The titles have already had great success with podcasts. Last year’s The Last Voyage of Pong Su launched in October and won the podcast category at the Victorian Quill Awards. Wrong Skin was named Podcast of the Year at the 2019 Australian Podcast Awards and Phoebe’s Fall, the Herald and Age’s first investigative title, won the 2016 ‘Radio Current Affairs’ category of the Victorian Quill Awards and the NSW Kennedy Award for Outstanding Radio Current Affairs.

Both Wrong Skin and Phoebe’s Fall also won gold medals at the New York Radio Festival.

The Age editor Alex Lavelle said: “Our podcasting team has grown as part of our strategy of engaging new audiences and catering for the expectations of our subscribers. It was great to see our latest investigations podcast The Last Voyage of Pong Su win a Quill Award last week, building on the success of Phoebe’s Fall, Wrong Skin and our regular Please Explain and Real Footy podcasts.”

The Televsionaries will discuss all things television and streaming – from the ‘buzziest’ shows online, to the ‘guilty pleasures’ consumers watch in secret. Host Louise Rugendyke, editor of S at The Sun-Herald, will hold a discussion each week with the best TV writers at The Age and Herald, including Michael Idato, Paul Kalina and Kylie Northover.

The Age and The Sydney Morning Herald culture editor Matthew Burgess said: “The Sydney Morning Herald and The Age are renowned for in-depth coverage of quality television, from the popular Guide and Green Guide weekly sections to daily news coverage online.

“We are so excited to bring our passion and expertise about television to a new platform, in a fun and informative podcast from our top TV critics. They live and breathe television and are the authorities on what you should be watching – and most importantly, why.”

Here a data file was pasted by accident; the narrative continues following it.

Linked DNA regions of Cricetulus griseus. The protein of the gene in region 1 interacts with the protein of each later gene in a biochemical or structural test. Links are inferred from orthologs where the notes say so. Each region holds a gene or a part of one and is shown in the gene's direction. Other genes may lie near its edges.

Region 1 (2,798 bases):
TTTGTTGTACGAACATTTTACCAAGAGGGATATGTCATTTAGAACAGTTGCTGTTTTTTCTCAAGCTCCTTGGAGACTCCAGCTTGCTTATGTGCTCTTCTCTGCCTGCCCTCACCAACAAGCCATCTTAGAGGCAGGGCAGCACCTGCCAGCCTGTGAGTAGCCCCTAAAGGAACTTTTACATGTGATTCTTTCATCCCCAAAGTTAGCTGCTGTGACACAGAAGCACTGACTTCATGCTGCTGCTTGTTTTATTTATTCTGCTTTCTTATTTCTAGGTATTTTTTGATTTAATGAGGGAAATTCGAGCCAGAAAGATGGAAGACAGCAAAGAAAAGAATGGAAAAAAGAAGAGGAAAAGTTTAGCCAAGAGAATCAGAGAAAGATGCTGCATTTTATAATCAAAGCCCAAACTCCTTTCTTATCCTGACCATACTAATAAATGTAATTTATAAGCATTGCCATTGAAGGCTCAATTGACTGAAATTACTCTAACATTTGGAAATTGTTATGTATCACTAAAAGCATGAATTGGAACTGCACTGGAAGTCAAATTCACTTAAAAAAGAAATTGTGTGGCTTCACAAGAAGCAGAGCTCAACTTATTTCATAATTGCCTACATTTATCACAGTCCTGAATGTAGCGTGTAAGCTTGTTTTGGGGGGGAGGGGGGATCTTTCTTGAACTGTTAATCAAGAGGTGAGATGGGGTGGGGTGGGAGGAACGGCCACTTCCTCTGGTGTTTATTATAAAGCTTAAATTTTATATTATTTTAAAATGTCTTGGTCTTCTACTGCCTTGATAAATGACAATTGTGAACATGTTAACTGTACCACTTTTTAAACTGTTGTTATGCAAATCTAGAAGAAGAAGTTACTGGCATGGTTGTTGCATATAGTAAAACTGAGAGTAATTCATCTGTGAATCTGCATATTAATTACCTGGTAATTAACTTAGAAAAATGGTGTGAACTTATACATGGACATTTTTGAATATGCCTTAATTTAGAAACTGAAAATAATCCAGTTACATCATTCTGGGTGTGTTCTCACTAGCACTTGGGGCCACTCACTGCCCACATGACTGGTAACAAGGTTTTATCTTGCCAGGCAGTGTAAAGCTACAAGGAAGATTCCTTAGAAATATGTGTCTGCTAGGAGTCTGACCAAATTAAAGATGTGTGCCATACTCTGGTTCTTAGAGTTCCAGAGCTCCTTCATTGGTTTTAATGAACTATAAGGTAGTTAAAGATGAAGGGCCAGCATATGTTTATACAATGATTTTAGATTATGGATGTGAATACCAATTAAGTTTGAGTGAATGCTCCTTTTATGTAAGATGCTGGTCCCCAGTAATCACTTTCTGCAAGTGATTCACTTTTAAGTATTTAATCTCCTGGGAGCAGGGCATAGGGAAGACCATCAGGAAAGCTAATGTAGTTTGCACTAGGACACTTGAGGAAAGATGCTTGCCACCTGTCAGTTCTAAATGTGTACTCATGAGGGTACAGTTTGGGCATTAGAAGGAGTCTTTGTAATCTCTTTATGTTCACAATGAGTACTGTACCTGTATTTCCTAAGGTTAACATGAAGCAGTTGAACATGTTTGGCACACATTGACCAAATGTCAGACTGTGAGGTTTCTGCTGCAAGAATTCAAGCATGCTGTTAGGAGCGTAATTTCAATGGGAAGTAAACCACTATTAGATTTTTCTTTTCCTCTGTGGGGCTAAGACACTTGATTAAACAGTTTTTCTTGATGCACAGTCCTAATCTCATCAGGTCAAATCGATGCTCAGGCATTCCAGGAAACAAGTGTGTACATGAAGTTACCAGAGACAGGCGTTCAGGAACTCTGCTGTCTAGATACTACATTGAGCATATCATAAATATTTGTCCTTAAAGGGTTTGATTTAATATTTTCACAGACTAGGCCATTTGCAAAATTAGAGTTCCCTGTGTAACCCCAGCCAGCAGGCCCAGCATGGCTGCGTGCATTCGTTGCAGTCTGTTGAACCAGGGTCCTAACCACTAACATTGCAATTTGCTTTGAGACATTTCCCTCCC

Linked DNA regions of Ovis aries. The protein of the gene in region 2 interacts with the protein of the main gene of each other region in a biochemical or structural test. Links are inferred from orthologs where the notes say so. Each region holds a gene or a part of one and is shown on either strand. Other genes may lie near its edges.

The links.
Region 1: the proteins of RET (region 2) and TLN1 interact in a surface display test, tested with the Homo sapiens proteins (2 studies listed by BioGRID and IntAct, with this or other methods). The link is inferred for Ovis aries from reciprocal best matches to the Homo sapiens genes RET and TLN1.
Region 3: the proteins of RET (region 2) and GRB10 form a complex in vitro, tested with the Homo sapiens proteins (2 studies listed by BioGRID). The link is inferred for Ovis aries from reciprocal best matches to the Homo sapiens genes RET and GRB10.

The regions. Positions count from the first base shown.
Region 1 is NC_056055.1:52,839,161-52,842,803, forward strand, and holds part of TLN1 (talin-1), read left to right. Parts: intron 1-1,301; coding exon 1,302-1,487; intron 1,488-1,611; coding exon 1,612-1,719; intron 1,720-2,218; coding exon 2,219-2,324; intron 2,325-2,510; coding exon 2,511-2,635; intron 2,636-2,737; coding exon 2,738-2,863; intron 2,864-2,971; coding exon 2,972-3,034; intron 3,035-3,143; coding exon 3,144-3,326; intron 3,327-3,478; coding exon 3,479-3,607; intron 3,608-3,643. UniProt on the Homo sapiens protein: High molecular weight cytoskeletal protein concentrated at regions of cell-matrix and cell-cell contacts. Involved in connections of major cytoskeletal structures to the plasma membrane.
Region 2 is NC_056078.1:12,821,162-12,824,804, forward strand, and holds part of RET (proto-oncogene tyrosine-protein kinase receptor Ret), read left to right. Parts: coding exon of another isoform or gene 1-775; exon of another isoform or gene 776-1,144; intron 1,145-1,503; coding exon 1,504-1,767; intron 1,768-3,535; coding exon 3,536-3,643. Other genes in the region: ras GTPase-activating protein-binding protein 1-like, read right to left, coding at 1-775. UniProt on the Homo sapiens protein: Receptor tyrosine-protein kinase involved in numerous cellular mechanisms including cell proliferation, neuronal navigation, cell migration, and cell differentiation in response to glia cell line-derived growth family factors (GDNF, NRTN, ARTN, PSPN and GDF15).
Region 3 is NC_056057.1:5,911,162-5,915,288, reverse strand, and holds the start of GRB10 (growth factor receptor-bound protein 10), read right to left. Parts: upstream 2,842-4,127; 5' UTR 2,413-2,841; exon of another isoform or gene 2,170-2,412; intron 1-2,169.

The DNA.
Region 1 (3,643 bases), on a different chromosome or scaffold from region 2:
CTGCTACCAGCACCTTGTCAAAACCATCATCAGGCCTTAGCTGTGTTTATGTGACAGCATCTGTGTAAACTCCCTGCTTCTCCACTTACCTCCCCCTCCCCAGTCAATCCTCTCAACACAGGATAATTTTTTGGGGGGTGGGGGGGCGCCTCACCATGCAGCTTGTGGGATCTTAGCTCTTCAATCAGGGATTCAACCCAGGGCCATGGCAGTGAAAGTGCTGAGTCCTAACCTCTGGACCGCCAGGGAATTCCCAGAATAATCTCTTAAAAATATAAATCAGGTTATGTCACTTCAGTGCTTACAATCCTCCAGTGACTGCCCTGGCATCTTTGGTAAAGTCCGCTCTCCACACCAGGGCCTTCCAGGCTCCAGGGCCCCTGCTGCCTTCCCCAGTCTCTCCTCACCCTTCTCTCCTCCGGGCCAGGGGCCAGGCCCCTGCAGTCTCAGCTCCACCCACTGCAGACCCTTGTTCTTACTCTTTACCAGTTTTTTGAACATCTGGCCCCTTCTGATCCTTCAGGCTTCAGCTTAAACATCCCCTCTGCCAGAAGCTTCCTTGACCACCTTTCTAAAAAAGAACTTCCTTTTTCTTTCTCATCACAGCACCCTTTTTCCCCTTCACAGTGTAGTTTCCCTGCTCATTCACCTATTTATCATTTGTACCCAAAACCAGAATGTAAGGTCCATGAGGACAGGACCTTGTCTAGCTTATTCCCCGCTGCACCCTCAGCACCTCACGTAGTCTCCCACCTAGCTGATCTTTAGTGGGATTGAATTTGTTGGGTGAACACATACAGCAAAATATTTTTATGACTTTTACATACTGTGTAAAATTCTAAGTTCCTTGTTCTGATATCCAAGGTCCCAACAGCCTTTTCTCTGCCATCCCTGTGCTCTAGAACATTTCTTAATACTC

Launching in April, Naked City will see Walkley Award-winning crime writer, columnist and co-author of the Underbelly book series, John Silvester return to the gangland wars. Delving into the archive of tapes and interviews spanning his four decades in crime reporting, Silvester will take listeners on a first-hand journey through some of Australia’s most notorious underworld crimes.

“I have been covering crime in Australia since 1978 and in the Naked City podcast I will take you deep into my world where you will hear from the key players in some of our most notorious and infamous cases,” said Silvester.

Real Footy will relaunch out of The Age newsroom, bringing listeners the stories behind the game in time for the 2020 season. It will be hosted by Michael Gleeson, with regular guests Caroline Wilson, Jake Niall and Jimmy Bartel.

Also changing for 2020 is weekly news podcast Please Explain which will be expanded with different specials to complement the existing weekly schedule. Over summer, the podcast presented a six-part series on climate and weather.

“They’re all quite different offerings, it’s quite a nice spread,” said McKendrick.

“Podcasting, if you get it right, it’s a very intimate form of storytelling. These are areas where we felt we were really strong and from an audio point of view, in particular, there was lot we felt we could add to what we already do in the written word.”


Get the latest media and marketing industry news (and views) direct to your inbox.

Sign up to the free Mumbrella newsletter now.



Sign up to our free daily update to get the latest in media and marketing.